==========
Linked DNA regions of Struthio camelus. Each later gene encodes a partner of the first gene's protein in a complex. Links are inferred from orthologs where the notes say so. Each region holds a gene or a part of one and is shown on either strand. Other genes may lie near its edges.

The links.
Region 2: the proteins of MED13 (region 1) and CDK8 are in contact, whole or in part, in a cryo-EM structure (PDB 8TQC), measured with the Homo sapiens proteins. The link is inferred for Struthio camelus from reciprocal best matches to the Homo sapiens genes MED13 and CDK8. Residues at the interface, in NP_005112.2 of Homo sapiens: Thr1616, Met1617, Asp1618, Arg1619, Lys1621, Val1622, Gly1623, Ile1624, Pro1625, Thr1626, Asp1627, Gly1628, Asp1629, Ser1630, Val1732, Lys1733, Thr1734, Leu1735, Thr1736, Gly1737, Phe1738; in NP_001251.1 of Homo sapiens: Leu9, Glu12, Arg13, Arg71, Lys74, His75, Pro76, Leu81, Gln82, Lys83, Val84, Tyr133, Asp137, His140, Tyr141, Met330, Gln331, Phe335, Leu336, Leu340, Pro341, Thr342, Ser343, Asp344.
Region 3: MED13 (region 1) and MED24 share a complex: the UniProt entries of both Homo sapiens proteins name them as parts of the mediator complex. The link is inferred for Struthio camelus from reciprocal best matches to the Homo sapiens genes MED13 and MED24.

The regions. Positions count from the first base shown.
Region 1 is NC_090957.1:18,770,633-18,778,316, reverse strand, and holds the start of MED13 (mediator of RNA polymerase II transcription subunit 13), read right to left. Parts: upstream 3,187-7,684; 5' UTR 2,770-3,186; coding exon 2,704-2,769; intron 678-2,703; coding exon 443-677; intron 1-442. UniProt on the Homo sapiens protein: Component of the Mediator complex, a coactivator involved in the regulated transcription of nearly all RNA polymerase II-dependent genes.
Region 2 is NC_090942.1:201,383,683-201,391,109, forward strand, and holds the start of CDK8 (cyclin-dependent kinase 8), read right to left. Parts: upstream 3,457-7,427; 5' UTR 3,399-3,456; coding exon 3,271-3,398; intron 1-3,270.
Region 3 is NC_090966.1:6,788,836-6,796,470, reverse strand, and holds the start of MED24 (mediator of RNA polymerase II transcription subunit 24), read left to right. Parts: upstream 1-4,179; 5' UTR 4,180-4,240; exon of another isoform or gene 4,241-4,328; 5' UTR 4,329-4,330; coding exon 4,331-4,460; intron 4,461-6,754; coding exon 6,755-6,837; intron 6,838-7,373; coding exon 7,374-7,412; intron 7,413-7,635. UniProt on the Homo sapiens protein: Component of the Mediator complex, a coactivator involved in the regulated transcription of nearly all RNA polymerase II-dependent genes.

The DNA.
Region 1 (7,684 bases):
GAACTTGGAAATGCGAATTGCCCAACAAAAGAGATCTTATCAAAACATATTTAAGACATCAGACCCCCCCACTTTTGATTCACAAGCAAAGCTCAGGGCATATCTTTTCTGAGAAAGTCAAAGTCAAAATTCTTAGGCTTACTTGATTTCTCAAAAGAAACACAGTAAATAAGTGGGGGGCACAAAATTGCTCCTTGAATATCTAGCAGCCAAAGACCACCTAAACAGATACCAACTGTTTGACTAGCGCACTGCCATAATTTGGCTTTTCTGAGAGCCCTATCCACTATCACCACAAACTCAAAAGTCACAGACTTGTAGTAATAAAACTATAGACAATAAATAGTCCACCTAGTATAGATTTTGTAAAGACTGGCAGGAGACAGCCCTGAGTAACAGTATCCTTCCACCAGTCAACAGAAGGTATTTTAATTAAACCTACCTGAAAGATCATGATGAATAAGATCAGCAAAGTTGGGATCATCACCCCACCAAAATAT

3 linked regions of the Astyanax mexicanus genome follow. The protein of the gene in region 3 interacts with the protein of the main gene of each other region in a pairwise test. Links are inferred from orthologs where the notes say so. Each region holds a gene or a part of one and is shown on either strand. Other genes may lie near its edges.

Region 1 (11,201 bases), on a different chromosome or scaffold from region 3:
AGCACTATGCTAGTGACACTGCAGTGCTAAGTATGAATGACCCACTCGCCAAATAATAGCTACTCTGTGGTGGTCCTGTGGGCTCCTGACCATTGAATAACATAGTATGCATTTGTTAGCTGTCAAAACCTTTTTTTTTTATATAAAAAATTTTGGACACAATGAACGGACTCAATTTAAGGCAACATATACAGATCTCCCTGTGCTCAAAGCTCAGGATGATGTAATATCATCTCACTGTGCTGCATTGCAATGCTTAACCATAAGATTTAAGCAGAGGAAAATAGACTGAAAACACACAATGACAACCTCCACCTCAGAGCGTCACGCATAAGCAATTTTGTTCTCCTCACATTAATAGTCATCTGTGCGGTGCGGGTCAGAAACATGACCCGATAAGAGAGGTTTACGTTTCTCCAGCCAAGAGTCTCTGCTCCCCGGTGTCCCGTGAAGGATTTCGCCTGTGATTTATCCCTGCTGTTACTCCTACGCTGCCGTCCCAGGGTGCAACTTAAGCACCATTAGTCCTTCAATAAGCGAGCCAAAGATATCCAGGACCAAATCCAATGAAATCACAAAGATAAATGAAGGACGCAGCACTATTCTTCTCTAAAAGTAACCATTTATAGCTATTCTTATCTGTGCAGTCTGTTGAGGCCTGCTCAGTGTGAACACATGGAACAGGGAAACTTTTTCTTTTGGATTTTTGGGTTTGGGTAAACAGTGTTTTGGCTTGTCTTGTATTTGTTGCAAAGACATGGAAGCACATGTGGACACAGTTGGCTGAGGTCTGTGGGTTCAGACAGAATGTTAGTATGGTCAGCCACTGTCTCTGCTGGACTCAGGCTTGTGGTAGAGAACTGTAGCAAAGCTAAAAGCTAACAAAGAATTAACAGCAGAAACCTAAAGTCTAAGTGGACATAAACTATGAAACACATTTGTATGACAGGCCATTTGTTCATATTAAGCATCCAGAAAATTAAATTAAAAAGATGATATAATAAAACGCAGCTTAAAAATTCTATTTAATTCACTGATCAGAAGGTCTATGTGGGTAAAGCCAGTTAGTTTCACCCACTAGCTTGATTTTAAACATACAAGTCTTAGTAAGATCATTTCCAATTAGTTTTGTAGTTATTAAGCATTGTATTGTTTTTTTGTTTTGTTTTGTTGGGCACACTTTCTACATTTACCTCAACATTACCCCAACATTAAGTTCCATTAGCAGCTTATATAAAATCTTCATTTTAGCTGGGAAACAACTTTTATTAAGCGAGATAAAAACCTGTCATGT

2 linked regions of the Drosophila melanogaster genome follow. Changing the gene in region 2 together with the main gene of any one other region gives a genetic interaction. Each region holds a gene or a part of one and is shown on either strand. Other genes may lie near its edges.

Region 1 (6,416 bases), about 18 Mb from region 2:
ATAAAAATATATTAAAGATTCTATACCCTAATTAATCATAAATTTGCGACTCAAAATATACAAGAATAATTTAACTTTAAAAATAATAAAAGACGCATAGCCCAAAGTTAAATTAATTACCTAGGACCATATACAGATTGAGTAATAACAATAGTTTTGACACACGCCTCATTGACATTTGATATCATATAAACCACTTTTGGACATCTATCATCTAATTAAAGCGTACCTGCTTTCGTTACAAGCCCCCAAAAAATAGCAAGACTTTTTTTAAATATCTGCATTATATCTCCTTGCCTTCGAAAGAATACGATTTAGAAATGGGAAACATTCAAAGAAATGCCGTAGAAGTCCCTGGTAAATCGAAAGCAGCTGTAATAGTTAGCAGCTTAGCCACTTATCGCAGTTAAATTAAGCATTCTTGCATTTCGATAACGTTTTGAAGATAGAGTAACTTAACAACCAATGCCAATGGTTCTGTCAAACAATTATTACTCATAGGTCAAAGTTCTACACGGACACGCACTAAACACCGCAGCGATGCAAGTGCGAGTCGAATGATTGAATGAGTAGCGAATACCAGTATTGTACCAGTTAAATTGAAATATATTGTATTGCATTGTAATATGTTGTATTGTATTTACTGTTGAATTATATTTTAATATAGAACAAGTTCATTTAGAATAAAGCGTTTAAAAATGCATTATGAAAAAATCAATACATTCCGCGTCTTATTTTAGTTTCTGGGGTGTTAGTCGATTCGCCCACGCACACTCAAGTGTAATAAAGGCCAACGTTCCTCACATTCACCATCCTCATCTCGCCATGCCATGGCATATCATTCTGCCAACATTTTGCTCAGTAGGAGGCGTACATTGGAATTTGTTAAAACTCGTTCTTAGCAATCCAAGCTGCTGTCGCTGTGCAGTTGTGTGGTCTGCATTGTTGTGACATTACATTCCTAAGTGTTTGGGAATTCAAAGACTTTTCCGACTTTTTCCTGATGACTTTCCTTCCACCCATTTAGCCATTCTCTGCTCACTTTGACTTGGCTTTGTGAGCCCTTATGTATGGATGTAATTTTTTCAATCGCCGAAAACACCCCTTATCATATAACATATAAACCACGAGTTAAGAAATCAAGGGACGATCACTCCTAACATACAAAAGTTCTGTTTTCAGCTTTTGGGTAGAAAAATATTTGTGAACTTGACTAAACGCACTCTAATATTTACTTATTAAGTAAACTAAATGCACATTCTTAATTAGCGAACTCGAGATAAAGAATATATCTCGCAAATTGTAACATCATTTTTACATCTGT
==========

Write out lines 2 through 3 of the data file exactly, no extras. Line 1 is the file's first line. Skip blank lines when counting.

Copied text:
The links.
Region 2: the proteins of MED13 (region 1) and CDK8 are in contact, whole or in part, in a cryo-EM structure (PDB 8TQC), measured with the Homo sapiens proteins. The link is inferred for Struthio camelus from reciprocal best matches to the Homo sapiens genes MED13 and CDK8. Residues at the interface, in NP_005112.2 of Homo sapiens: Thr1616, Met1617, Asp1618, Arg1619, Lys1621, Val1622, Gly1623, Ile1624, Pro1625, Thr1626, Asp1627, Gly1628, Asp1629, Ser1630, Val1732, Lys1733, Thr1734, Leu1735, Thr1736, Gly1737, Phe1738; in NP_001251.1 of Homo sapiens: Leu9, Glu12, Arg13, Arg71, Lys74, His75, Pro76, Leu81, Gln82, Lys83, Val84, Tyr133, Asp137, His140, Tyr141, Met330, Gln331, Phe335, Leu336, Leu340, Pro341, Thr342, Ser343, Asp344.